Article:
Bullied Victims At Increased Risk Of Sleep Walking [Science World Report, by Kathleen Lees, 15/09/2014]

Statistics show that bullying is still very much a problem in the United States.
Now recent findings published in the journal Pediatrics reveal that among the other health concerns for bullied victims, including mental, emotional and physical trauma, those affected are more likely to have issues with sleep walking and suffer from nightmares.

“We found children who were bullied at age 8 or 10 years were more likely to have nightmares, night terrors, or sleepwalking at age 12 years. Moreover, those who were bullied and bullied others (bully/victims) were most likely to have any parasomnia,” said lead study author Dieter Wolke of Warwick Medical School and the Department of Psychology, in a news release. “Consistent with previous studies, being a female, having persistent sleep problems, and emotional and behavior problems in childhood additionally increased the risk for parasomnias at age 12 years.”

Researchers discovered that children who were bullied from ages eight through 10 were more likely to suffer from the aforementioned issues, particularly by the age of 12. Furthermore, being bullied was shown to increase the risk for numerous sleep disorders that can exacerbated by sleep problems.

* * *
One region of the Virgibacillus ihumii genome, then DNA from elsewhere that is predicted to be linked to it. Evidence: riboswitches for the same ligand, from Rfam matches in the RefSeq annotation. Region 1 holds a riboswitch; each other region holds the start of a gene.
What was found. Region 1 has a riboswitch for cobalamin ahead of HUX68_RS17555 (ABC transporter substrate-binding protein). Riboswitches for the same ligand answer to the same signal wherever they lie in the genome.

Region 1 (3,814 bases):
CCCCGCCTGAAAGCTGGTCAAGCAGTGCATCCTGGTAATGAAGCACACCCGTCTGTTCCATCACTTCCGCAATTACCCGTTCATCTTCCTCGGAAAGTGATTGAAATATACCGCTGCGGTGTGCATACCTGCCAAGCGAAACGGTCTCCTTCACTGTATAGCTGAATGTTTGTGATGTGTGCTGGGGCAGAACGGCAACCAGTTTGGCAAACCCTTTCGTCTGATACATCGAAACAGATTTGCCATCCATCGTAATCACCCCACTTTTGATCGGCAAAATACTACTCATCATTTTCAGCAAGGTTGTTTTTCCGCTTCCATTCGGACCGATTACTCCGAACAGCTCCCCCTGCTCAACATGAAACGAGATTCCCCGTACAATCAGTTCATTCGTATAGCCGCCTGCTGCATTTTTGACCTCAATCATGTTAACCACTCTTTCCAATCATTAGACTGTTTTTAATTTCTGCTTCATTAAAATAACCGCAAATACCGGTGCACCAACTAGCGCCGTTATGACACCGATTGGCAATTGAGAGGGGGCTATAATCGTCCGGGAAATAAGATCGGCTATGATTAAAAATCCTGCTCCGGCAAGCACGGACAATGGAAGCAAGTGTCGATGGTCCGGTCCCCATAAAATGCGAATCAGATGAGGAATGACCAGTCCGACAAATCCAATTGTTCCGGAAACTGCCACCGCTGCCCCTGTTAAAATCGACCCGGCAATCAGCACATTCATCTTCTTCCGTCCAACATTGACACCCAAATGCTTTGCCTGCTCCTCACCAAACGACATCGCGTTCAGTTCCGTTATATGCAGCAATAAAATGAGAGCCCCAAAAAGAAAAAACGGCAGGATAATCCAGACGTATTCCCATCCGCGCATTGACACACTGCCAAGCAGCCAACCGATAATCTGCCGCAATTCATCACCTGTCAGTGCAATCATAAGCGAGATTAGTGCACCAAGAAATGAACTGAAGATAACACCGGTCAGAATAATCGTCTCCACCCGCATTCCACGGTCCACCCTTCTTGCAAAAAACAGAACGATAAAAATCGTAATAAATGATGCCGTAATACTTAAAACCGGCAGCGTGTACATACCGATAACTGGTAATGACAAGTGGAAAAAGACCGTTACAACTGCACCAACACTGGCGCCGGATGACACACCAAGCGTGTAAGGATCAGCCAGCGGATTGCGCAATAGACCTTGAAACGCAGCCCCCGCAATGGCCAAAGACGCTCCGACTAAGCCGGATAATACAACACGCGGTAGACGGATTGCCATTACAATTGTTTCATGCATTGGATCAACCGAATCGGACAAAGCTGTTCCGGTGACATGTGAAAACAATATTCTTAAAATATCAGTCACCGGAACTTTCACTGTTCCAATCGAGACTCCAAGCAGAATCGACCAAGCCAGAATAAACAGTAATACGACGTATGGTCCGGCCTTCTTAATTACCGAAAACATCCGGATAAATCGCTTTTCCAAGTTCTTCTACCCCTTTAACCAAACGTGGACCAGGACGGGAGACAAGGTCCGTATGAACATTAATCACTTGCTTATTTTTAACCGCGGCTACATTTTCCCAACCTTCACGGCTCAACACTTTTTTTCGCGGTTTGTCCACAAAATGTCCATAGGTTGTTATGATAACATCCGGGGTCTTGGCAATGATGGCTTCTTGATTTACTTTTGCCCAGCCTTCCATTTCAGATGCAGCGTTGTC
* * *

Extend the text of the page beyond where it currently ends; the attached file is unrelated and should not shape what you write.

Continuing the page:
Researchers concluded that prevention of bullying and education about classroom civility are key to preventing this and other health issues related to or directly caused by bullying.

“Nightmares may occur when anxiety exceeds a threshold level and several studies have suggested that trait anxiety may be related to the frequency of parasomnias. However, even after controlling for pre-existing anxiety problems our results showed that being bullied may increase the risk for parasomnias,” added co-study author Dr. Suzet Tanya Lereya from the University of Warwick.”If a child is experiencing frequent parasomnias, parents, teachers, school counselors, and clinicians may consider asking about bullying. This would allow detecting bullied children and providing the help they need at an early time to reduce the negative effects of being bullied.”